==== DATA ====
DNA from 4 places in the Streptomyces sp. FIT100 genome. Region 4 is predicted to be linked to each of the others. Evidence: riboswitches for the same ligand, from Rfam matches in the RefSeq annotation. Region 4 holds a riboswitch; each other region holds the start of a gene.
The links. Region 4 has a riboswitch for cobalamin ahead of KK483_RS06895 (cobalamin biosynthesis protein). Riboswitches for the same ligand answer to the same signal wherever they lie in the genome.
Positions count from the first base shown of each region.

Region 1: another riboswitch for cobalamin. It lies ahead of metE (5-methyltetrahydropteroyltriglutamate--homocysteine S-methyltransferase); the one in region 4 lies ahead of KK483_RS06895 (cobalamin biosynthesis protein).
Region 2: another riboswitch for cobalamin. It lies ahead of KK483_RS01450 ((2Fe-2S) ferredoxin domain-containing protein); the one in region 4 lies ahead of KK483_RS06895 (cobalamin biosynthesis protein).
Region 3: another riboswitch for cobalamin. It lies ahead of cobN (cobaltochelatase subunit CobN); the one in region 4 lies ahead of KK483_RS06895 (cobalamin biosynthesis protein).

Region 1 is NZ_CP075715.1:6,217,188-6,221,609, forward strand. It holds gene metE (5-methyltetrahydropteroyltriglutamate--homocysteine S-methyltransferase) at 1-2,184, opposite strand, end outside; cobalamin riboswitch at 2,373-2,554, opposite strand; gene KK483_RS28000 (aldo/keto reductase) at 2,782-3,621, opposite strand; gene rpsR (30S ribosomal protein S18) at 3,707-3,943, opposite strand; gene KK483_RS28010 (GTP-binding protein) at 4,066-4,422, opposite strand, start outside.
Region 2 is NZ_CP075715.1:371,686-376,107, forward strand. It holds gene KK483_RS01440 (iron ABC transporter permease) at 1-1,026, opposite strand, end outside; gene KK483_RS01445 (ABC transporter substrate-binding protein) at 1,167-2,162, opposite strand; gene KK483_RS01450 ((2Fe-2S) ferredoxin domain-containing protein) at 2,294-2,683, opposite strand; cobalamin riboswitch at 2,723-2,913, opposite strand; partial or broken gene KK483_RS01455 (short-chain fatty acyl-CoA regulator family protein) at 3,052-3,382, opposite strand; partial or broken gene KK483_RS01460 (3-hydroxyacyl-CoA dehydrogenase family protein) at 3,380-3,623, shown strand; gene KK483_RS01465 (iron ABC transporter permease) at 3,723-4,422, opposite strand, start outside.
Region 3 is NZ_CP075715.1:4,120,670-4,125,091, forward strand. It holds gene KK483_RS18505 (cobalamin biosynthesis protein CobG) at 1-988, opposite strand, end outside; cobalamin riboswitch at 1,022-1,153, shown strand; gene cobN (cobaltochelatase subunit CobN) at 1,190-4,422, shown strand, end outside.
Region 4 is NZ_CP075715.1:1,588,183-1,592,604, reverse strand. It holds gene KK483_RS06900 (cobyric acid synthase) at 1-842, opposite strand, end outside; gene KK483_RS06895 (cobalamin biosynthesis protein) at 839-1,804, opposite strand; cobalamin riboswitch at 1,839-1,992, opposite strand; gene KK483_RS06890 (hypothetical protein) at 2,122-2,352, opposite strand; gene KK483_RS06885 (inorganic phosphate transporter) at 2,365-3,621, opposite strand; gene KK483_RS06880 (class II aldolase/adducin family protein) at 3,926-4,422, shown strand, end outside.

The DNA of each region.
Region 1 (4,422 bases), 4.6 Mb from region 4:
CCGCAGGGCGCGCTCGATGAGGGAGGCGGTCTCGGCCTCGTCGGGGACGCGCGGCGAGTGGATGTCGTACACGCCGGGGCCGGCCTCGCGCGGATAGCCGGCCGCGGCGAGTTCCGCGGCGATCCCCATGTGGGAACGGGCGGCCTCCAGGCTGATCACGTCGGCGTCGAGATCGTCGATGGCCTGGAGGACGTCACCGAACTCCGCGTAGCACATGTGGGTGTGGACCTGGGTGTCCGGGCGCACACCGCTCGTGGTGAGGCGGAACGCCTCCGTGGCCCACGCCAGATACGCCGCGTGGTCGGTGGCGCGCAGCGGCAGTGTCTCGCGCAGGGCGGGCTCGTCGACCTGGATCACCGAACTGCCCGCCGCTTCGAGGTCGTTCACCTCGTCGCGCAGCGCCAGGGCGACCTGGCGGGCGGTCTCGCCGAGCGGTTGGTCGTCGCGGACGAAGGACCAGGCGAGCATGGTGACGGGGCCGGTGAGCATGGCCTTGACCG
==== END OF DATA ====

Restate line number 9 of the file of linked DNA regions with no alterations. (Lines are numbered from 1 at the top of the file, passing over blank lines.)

Region 3 is NZ_CP075715.1:4,120,670-4,125,091, forward strand. It holds gene KK483_RS18505 (cobalamin biosynthesis protein CobG) at 1-988, opposite strand, end outside; cobalamin riboswitch at 1,022-1,153, shown strand; gene cobN (cobaltochelatase subunit CobN) at 1,190-4,422, shown strand, end outside.